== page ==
Don't Assist Suicide: FACTSHEET

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September, 30, 2020

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A bill to legalise Assisted Suicide is currently before the Dáil. Our campaign shows that Euthanasia and Assisted Suicide endangers the sick, the vulnerable and the elderly, and should be rejected. 

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Assisted Suicide: 7 Key Facts You Should Know

A bill to legalise Assisted Suicide in Ireland is currently being debated. In 2018, the Joint Committee on Justice and Equality held hearings on this issue, where the top medical experts OPPOSED legalising assisted suicide - as did disability groups.

This factsheet looks at what has emerged from the practice of Assisted Suicide and Euthanasia in other countries - and at three fatal flaws in the bill being presented by Gino Kenny TD.

1. The number of people ending their lives increases rapidly once the law changes

In Canada, the number of people availing of assisted suicide has increased five-fold in just four years since 2015. In Belgium, euthanasia cases have increased by a factor of ten since 2003, while the Netherlands has seen an almost five-fold increases in deaths since 2002. Belgium has allowed children to be euthanized since 2014.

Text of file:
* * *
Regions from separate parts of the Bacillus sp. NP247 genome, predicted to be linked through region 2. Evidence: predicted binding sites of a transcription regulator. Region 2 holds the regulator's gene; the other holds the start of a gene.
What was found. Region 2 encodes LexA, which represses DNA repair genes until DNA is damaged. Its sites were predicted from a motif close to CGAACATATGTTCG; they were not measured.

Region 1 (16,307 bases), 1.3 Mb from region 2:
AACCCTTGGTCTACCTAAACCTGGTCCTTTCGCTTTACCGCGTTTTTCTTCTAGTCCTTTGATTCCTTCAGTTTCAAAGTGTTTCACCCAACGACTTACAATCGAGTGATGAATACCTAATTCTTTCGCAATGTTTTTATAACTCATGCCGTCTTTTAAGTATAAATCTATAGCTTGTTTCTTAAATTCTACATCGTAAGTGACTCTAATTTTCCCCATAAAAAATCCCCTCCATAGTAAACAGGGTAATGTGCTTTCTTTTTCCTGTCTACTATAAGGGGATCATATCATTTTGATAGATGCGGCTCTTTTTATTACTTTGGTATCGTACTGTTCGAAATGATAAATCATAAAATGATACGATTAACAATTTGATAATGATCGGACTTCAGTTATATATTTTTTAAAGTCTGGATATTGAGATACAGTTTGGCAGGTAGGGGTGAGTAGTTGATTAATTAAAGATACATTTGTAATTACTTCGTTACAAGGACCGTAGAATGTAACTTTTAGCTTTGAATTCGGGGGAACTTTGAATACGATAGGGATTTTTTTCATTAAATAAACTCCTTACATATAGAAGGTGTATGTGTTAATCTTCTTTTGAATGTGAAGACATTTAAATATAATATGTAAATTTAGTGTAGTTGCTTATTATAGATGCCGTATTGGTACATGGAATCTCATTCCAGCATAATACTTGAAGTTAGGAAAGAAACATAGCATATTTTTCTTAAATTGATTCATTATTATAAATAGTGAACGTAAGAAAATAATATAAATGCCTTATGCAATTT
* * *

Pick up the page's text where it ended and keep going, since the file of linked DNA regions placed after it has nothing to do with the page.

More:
2. Medical experts say palliative care is the answer & strongly oppose assisted suicide

The Irish Palliative Medicine Consultants’ Association (IPMCA) - experts who focus on managing and relieving pain - have written to TDs saying, with palliative care, even severe physical or psychological distress can be managed.

The IPMCA wrote saying they are “opposed to any form of legislation for assisted dying, assisted suicide or euthanasia in Ireland” and that “compassion, advocacy and support are at the heart of the palliative care that is delivered across Ireland to those who are suffering as a result of advanced illness”.

They also say that “intended and inevitable unintended consequences of the proposed legislation are stark and unthinkable”.